The markets for renewable energy are taking off, with renewables coming to a competitive price point far more quickly than predicted, and in some places are already cheaper than natural gas. Solar and wind already employ more people nationwide than all types of fossil fuel energy production at the utility scale production level, according to the DOE’s Energy and Employment Report for 2017. In fact, jobs in solar generation are growing 12 times faster than the economy average, while jobs in fossil fuels are stalling. Let’s step back and think about that for a second. In 2016 solar electric generation created more new jobs than oil, gas and coal combined, and that’s just at the utility scale. If we included all the regional installers of distributed generation for residential and smaller commercial systems, like Grassroots Solar, we would see even more astonishing figures.
A forward-thinking business person looking at the numbers would clearly see the rising future of job creation and market opportunity that renewable generation represents, and recognize a chance to do well by doing good. Every year global solar energy production doubles as more arrays are installed in what we call exponential growth—growth that looks modest for the first few years and then skyrockets. Supporting America’s clean and independent energy sector is the best way for the administration to meet their stated promises in job creation, rather than removing support to this industry in favor of even more subsidies and freebies to fossil fuel. Soon or later, our governing bodies will recognize the grassroots movement to demand and create domestic renewable energy generation and we here at Grassroots Solar are happy to be part of that movement.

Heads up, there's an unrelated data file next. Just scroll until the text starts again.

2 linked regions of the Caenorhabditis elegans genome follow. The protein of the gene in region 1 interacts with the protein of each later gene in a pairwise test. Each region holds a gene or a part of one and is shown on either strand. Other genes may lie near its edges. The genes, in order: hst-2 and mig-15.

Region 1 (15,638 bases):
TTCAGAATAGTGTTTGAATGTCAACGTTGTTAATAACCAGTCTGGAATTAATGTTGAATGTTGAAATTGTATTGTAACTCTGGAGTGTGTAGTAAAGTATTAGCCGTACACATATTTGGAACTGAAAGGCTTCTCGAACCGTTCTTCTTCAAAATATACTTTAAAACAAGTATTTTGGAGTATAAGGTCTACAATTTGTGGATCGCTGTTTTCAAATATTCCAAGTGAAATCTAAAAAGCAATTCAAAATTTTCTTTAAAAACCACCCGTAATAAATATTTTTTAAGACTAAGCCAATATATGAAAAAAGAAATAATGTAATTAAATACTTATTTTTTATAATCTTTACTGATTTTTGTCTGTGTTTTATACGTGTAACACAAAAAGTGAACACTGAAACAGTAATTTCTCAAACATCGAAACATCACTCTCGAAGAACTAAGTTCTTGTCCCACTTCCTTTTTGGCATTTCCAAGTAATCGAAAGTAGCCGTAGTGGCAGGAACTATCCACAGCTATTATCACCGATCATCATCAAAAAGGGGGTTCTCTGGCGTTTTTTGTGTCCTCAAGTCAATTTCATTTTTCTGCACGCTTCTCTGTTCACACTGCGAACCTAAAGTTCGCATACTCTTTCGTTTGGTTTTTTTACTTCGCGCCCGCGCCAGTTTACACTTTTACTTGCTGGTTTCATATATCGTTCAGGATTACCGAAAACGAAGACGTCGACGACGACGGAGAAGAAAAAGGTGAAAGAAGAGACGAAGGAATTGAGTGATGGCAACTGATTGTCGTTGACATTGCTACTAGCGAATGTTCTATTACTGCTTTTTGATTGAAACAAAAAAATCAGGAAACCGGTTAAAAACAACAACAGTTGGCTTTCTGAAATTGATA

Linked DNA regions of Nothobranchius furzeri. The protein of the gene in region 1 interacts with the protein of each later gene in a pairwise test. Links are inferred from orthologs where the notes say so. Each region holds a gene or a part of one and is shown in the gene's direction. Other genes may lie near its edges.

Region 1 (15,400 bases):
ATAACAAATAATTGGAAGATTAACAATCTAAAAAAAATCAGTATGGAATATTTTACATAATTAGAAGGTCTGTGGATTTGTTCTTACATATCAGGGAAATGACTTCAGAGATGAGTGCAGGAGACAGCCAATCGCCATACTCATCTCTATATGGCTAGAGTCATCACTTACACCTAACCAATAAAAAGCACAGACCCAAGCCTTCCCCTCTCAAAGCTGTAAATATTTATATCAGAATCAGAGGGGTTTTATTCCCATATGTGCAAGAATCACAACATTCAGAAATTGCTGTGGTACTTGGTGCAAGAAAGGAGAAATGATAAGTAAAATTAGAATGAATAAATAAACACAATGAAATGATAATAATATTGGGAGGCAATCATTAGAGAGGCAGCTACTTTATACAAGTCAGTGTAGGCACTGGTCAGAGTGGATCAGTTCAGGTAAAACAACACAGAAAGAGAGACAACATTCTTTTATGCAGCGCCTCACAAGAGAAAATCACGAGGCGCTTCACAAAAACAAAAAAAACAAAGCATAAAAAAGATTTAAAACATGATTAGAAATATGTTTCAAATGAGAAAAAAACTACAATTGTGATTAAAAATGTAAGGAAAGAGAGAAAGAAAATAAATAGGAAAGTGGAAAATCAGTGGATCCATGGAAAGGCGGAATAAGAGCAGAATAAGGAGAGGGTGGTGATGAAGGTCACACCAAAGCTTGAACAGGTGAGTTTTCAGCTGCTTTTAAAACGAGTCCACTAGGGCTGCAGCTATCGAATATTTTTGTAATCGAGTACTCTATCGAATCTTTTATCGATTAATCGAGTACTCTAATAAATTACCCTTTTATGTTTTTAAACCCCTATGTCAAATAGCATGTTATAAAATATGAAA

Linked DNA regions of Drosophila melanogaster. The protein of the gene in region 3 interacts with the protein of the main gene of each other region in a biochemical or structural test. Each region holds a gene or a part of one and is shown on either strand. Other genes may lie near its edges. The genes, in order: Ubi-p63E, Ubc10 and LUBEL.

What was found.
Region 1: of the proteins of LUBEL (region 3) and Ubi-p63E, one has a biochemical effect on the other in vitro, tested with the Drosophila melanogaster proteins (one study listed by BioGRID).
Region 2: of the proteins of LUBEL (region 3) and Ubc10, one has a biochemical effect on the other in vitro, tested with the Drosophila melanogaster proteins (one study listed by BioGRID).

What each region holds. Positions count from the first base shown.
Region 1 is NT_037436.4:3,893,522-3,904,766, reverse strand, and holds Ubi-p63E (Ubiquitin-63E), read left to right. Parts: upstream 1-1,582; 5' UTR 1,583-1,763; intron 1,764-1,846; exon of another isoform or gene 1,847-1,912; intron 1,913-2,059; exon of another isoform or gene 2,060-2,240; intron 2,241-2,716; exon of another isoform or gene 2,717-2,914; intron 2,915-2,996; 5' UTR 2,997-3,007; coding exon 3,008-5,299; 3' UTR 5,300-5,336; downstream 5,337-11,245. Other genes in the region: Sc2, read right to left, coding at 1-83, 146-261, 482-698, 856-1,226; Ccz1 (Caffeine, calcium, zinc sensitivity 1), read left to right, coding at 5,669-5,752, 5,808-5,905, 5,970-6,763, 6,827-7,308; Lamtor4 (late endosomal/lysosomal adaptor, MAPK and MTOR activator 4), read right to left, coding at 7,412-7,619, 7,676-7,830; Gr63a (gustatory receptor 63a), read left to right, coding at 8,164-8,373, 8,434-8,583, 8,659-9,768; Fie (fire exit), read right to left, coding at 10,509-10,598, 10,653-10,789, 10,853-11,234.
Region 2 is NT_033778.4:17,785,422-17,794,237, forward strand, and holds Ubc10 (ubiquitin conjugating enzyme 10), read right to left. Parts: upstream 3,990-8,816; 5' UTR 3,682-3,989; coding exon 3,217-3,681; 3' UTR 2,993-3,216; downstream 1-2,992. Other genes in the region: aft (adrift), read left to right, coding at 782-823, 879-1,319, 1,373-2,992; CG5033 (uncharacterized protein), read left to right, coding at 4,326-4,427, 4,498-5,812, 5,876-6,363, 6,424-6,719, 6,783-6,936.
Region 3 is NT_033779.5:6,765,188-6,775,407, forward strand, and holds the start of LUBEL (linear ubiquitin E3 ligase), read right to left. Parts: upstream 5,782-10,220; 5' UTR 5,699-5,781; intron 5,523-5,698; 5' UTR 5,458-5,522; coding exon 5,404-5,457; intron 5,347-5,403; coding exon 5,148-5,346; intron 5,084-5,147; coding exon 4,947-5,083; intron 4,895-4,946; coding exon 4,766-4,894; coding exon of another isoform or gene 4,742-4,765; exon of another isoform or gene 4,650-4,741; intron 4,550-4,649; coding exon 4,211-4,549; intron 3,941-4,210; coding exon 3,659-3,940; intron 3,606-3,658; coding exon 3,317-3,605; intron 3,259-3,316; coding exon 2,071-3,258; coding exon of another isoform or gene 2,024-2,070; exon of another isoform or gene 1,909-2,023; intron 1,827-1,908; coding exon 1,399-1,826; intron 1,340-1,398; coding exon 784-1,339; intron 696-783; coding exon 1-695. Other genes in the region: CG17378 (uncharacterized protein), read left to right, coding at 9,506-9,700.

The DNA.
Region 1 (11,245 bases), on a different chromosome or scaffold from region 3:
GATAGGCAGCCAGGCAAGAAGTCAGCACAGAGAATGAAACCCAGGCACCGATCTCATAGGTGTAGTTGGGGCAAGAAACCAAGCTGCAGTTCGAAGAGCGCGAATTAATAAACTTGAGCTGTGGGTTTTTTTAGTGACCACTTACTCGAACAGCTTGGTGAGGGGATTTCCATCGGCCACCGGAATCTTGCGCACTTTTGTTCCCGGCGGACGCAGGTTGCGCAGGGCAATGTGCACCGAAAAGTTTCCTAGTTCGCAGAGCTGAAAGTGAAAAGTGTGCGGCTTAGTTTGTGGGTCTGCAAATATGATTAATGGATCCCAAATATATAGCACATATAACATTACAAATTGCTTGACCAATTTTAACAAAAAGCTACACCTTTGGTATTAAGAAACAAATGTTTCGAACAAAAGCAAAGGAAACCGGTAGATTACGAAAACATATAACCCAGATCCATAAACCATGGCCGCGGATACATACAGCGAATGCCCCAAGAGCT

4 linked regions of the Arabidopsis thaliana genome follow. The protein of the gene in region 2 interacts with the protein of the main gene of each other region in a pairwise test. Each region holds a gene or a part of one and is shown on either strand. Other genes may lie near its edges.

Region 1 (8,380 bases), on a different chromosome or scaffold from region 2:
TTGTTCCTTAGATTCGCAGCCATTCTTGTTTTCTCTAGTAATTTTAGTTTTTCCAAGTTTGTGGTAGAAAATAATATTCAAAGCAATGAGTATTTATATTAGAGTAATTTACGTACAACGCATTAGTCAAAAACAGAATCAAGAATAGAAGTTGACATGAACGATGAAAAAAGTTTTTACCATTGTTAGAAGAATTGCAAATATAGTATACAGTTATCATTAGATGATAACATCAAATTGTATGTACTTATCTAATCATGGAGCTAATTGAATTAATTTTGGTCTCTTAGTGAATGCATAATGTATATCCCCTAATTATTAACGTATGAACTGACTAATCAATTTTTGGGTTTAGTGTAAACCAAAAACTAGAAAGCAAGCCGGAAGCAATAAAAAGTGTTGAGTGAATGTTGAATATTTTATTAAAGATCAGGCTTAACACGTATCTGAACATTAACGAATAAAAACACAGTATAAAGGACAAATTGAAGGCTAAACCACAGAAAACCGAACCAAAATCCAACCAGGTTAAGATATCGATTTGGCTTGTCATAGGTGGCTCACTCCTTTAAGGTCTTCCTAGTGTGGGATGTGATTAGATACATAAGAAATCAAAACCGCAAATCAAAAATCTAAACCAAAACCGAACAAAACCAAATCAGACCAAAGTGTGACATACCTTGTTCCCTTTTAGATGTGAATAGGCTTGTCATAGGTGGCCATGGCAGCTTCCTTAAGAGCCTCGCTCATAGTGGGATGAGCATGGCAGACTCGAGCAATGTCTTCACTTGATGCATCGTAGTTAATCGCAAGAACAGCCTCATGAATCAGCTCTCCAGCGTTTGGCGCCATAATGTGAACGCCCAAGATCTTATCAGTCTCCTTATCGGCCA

In the rich farmland valley of Pawlet, there is a classic 1850’s Vermont farmhouse with Greek Revival bones, complete with a silo and a collection of outbuildings-quintessential Vermont to its core. Alongside ‘the old chicken barn’-something new has sprouted…..solar panels. The farm has a long history, which got us wondering at Grassroots Solar about the why’s of adding solar to this farm scene, and so I sat down for coffee with the owner, Barb Moore, at Dorset Rising café one winter morning to find out what inspired the change.